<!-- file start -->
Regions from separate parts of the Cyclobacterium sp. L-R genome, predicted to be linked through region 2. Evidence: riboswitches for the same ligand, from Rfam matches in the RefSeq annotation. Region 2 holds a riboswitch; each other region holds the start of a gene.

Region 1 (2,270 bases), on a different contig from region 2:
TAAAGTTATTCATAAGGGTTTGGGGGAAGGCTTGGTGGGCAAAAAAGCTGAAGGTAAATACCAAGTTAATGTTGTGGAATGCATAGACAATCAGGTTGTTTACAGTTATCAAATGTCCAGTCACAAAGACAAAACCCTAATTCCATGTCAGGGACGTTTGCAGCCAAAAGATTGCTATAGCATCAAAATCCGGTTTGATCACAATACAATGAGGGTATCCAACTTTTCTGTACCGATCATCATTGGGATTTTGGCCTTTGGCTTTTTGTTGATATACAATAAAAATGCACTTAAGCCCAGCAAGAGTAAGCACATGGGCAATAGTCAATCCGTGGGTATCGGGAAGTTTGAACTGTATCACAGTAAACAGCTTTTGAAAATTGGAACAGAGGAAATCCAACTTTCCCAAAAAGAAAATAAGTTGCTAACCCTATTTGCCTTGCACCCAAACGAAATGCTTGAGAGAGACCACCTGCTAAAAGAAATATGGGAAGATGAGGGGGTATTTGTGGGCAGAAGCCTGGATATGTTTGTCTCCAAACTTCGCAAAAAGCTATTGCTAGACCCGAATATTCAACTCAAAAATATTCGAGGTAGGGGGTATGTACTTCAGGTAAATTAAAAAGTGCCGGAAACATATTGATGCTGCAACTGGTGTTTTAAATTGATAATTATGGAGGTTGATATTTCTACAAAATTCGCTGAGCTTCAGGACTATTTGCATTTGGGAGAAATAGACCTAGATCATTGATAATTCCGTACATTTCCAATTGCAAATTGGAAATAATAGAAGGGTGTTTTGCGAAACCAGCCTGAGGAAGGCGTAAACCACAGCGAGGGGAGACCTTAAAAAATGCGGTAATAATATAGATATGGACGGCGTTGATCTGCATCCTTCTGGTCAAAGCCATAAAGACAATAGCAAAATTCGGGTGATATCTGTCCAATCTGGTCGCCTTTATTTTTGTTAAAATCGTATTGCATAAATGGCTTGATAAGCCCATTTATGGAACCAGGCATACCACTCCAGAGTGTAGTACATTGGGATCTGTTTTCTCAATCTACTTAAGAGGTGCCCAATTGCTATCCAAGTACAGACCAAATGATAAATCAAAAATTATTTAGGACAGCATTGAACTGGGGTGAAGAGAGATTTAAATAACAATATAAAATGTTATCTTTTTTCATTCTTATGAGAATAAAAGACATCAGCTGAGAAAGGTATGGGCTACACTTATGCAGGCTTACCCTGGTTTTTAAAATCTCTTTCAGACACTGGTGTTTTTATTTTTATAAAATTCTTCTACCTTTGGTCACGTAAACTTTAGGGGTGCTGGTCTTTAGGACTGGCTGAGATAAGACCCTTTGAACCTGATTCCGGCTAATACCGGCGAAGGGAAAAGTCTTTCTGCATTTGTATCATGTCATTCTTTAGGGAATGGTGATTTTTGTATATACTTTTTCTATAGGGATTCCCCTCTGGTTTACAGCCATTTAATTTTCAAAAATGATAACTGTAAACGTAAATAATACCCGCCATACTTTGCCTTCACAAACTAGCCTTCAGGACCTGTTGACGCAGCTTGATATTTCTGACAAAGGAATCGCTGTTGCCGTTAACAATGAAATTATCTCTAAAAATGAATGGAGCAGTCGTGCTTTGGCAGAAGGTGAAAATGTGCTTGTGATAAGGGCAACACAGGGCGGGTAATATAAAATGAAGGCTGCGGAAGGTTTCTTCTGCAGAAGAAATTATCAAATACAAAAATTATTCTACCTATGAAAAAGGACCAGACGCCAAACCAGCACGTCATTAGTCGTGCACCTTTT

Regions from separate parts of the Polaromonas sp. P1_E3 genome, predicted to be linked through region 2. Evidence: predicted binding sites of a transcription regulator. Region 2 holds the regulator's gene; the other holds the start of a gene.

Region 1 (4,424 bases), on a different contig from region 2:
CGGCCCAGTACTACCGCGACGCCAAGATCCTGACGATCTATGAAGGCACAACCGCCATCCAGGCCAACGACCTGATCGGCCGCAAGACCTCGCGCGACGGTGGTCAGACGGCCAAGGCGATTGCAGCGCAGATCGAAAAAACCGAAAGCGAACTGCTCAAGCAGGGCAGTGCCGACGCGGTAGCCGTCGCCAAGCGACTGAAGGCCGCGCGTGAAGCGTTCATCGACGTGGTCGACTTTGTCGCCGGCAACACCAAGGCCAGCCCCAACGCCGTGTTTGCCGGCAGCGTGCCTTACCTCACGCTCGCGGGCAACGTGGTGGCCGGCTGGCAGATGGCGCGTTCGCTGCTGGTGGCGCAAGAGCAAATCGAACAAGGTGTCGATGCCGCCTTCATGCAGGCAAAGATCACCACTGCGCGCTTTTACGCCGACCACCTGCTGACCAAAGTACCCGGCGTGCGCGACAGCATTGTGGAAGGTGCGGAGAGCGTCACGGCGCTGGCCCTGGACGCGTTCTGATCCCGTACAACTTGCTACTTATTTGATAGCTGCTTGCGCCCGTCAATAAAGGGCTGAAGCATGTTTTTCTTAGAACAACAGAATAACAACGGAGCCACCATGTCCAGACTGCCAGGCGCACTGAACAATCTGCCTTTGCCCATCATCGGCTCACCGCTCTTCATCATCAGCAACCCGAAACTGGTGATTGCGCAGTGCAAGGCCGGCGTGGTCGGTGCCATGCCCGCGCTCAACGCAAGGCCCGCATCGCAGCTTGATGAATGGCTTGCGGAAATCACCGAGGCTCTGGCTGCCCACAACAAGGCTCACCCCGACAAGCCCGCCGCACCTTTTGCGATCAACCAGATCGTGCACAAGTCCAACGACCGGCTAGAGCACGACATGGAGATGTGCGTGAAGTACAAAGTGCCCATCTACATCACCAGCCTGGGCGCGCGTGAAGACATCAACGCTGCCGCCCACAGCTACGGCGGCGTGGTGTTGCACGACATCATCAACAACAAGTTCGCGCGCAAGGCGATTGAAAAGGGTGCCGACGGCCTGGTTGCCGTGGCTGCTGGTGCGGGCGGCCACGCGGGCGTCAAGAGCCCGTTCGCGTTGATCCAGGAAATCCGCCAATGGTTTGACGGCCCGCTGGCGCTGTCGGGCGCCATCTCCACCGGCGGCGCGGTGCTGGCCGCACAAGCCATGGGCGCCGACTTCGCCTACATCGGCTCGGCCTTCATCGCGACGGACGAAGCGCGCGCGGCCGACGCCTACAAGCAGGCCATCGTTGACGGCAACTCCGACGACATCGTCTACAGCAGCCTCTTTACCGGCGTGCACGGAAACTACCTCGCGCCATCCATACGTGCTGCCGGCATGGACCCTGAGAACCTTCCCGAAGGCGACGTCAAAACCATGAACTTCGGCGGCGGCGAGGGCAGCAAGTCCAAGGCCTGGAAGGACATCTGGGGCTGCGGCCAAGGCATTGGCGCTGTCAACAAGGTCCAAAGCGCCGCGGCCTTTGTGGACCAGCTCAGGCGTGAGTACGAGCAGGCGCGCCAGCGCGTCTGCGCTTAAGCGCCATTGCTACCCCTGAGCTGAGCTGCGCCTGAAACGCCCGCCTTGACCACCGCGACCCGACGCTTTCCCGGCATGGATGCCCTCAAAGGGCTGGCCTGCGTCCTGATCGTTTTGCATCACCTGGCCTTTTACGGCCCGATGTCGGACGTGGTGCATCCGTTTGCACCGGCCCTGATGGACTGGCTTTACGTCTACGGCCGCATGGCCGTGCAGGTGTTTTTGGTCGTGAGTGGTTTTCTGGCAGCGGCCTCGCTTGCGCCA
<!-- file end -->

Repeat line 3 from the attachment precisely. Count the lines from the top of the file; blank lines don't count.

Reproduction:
TAAAGTTATTCATAAGGGTTTGGGGGAAGGCTTGGTGGGCAAAAAAGCTGAAGGTAAATACCAAGTTAATGTTGTGGAATGCATAGACAATCAGGTTGTTTACAGTTATCAAATGTCCAGTCACAAAGACAAAACCCTAATTCCATGTCAGGGACGTTTGCAGCCAAAAGATTGCTATAGCATCAAAATCCGGTTTGATCACAATACAATGAGGGTATCCAACTTTTCTGTACCGATCATCATTGGGATTTTGGCCTTTGGCTTTTTGTTGATATACAATAAAAATGCACTTAAGCCCAGCAAGAGTAAGCACATGGGCAATAGTCAATCCGTGGGTATCGGGAAGTTTGAACTGTATCACAGTAAACAGCTTTTGAAAATTGGAACAGAGGAAATCCAACTTTCCCAAAAAGAAAATAAGTTGCTAACCCTATTTGCCTTGCACCCAAACGAAATGCTTGAGAGAGACCACCTGCTAAAAGAAATATGGGAAGATGAGGGGGTATTTGTGGGCAGAAGCCTGGATATGTTTGTCTCCAAACTTCGCAAAAAGCTATTGCTAGACCCGAATATTCAACTCAAAAATATTCGAGGTAGGGGGTATGTACTTCAGGTAAATTAAAAAGTGCCGGAAACATATTGATGCTGCAACTGGTGTTTTAAATTGATAATTATGGAGGTTGATATTTCTACAAAATTCGCTGAGCTTCAGGACTATTTGCATTTGGGAGAAATAGACCTAGATCATTGATAATTCCGTACATTTCCAATTGCAAATTGGAAATAATAGAAGGGTGTTTTGCGAAACCAGCCTGAGGAAGGCGTAAACCACAGCGAGGGGAGACCTTAAAAAATGCGGTAATAATATAGATATGGACGGCGTTGATCTGCATCCTTCTGGTCAAAGCCATAAAGACAATAGCAAAATTCGGGTGATATCTGTCCAATCTGGTCGCCTTTATTTTTGTTAAAATCGTATTGCATAAATGGCTTGATAAGCCCATTTATGGAACCAGGCATACCACTCCAGAGTGTAGTACATTGGGATCTGTTTTCTCAATCTACTTAAGAGGTGCCCAATTGCTATCCAAGTACAGACCAAATGATAAATCAAAAATTATTTAGGACAGCATTGAACTGGGGTGAAGAGAGATTTAAATAACAATATAAAATGTTATCTTTTTTCATTCTTATGAGAATAAAAGACATCAGCTGAGAAAGGTATGGGCTACACTTATGCAGGCTTACCCTGGTTTTTAAAATCTCTTTCAGACACTGGTGTTTTTATTTTTATAAAATTCTTCTACCTTTGGTCACGTAAACTTTAGGGGTGCTGGTCTTTAGGACTGGCTGAGATAAGACCCTTTGAACCTGATTCCGGCTAATACCGGCGAAGGGAAAAGTCTTTCTGCATTTGTATCATGTCATTCTTTAGGGAATGGTGATTTTTGTATATACTTTTTCTATAGGGATTCCCCTCTGGTTTACAGCCATTTAATTTTCAAAAATGATAACTGTAAACGTAAATAATACCCGCCATACTTTGCCTTCACAAACTAGCCTTCAGGACCTGTTGACGCAGCTTGATATTTCTGACAAAGGAATCGCTGTTGCCGTTAACAATGAAATTATCTCTAAAAATGAATGGAGCAGTCGTGCTTTGGCAGAAGGTGAAAATGTGCTTGTGATAAGGGCAACACAGGGCGGGTAATATAAAATGAAGGCTGCGGAAGGTTTCTTCTGCAGAAGAAATTATCAAATACAAAAATTATTCTACCTATGAAAAAGGACCAGACGCCAAACCAGCACGTCATTAGTCGTGCACCTTTT